We found that participants born in Canada reported significantly higher food insecurity than those who were not born in Canada. This may also be due to Canadian immigration policies, which require people coming to Canada as immigrants to be skilled or well educated or to possess a prescribed amount of liquid assets [58].

In terms of income, only 3% of the participants at baseline reported a monthly household income of $2400 ($28,800 per year) or more, compared to 86% of all residents in the city of Ottawa having an annual household income of $30,000 or more in 2016 [55]. Although 17% of the participants in our study did not provide income information, the results still indicate a huge income gap between people who visit food banks and other people in Ottawa.

In terms of ethnicity, 9% of the participants in our study were Indigenous (First nations, Metis, or Inuit), which is almost double the 4.6% of people in all of Ottawa who are Indigenous [55]. This result echoes the urgent need to address the inequity in food security faced by off-reserve Indigenous people in Canada [59].

Consistent with previous research that found poorer health was correlated with food insecurity [3,4,5, 7], we found the mean perceived physical and mental health scores to be below the general population mean of 50 points [46] for all of our participants. Moreover, perceived physical and mental health scores both showed gradients across food insecurity levels, such that health scores decreased as the severity of food insecurity increased. Participants in the food secure category scored closest to 50 points, with means of 47.2 for perceived physical health and 48.8 for perceived mental health, suggesting that their health was close to that of the general population.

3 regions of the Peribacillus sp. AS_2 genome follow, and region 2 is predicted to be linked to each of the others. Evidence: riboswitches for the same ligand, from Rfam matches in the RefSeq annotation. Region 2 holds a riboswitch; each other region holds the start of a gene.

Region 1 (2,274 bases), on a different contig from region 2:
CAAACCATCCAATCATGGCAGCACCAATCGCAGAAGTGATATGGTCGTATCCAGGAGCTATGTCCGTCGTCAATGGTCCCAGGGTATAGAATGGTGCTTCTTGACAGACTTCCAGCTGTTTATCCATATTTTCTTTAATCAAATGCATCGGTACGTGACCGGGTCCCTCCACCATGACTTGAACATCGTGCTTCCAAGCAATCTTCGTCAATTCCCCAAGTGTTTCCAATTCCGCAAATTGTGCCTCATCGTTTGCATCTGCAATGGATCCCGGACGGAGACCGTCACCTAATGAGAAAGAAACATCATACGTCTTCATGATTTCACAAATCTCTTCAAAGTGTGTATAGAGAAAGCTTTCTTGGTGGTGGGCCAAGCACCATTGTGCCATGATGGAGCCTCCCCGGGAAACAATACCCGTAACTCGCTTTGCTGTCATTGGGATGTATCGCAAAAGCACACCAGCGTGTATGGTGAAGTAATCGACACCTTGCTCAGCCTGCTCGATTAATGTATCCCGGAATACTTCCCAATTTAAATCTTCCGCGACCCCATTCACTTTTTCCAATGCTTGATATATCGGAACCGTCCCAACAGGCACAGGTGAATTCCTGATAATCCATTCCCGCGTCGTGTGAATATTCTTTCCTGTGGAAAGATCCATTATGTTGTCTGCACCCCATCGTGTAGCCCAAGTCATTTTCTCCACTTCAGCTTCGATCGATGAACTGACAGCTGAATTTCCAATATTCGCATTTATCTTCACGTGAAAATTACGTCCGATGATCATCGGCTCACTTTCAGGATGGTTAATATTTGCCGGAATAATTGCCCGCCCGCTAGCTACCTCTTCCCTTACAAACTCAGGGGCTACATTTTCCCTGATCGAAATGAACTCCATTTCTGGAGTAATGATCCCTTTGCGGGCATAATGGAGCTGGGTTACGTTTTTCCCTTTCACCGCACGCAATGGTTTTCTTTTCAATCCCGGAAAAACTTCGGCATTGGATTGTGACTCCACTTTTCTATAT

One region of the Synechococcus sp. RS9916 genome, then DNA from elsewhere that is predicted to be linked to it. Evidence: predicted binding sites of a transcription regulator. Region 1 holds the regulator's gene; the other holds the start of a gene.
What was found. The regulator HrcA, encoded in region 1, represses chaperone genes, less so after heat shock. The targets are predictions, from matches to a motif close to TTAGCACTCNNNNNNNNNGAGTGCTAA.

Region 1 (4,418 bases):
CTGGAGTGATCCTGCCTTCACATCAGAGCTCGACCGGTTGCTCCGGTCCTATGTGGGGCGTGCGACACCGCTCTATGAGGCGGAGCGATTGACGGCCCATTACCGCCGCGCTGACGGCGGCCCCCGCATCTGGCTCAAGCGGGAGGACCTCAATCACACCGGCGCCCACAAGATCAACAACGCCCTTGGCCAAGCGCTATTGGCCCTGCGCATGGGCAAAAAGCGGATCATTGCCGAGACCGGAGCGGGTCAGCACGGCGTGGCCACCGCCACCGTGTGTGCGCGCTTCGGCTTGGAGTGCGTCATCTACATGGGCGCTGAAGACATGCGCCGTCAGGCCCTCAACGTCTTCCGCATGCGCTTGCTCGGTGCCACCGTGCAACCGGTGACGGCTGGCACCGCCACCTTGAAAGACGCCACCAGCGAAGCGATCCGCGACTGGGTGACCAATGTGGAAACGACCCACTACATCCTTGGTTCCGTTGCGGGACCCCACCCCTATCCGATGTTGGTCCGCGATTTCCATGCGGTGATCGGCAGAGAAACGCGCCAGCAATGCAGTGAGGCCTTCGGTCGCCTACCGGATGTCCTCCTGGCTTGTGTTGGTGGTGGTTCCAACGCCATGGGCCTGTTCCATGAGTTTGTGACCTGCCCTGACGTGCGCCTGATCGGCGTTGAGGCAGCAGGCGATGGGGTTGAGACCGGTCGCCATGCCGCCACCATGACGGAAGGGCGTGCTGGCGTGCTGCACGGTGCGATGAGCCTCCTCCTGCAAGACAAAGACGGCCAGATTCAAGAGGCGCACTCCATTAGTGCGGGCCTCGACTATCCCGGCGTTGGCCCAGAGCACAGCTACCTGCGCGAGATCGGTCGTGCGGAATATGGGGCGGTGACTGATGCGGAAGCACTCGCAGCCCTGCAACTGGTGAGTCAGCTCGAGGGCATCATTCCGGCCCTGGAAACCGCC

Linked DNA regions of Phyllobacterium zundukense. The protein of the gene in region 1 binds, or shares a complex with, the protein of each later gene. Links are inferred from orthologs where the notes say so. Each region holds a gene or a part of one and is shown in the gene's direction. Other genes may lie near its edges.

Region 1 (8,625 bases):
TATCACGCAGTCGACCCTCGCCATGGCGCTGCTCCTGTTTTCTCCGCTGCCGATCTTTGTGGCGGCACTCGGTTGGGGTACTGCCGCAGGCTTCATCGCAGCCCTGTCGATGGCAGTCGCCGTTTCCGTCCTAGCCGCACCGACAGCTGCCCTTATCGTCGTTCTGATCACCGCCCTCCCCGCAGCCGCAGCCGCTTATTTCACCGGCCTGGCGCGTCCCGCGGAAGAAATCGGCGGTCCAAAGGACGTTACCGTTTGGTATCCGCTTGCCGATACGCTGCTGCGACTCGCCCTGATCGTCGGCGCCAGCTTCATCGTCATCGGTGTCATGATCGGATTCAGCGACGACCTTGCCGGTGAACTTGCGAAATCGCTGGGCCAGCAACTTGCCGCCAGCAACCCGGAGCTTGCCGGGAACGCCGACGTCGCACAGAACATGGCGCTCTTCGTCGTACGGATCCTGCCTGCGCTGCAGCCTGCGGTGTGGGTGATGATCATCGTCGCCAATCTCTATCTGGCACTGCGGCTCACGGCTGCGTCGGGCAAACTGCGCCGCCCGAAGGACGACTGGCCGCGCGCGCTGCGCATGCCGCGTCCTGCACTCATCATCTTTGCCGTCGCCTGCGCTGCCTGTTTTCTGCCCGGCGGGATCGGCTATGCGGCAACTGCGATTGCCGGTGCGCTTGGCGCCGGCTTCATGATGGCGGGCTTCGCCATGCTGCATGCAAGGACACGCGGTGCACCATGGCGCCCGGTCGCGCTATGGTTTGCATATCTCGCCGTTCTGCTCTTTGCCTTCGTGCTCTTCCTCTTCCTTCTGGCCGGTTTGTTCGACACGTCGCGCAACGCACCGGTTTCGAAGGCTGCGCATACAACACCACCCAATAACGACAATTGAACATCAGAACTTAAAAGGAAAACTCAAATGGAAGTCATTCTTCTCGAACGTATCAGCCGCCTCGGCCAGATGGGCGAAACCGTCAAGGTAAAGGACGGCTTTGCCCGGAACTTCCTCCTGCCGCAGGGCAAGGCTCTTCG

While previous research has also found evidence of gradients in mental and physical health according to the severity of food insecurity [60,61,62,63,64,65], those studies depended on national health surveys (i.e., the Canadian Community Health Survey, and the National Health and Nutrition Examination Survey in the U.S.) to obtain data on household food insecurity and did not focus specifically on people who access food banks. Other studies have found that less than one quarter of food insecure households in Canada relied on food banks, and that the people who do access food banks were not a representative subset of the food insecure population, having substantially lower incomes and higher rates of receiving social assistance benefits than food insecure people who had not accessed food banks [38, 39]. As such, the examination of perceived physical and mental health in the current study relates to a unique subset of the food insecure population. Our finding that the largest proportions of participants across all waves were in the CAD$600–1199 bracket may reflect that many of the participants in our study received modest social assistance benefits as their source of income.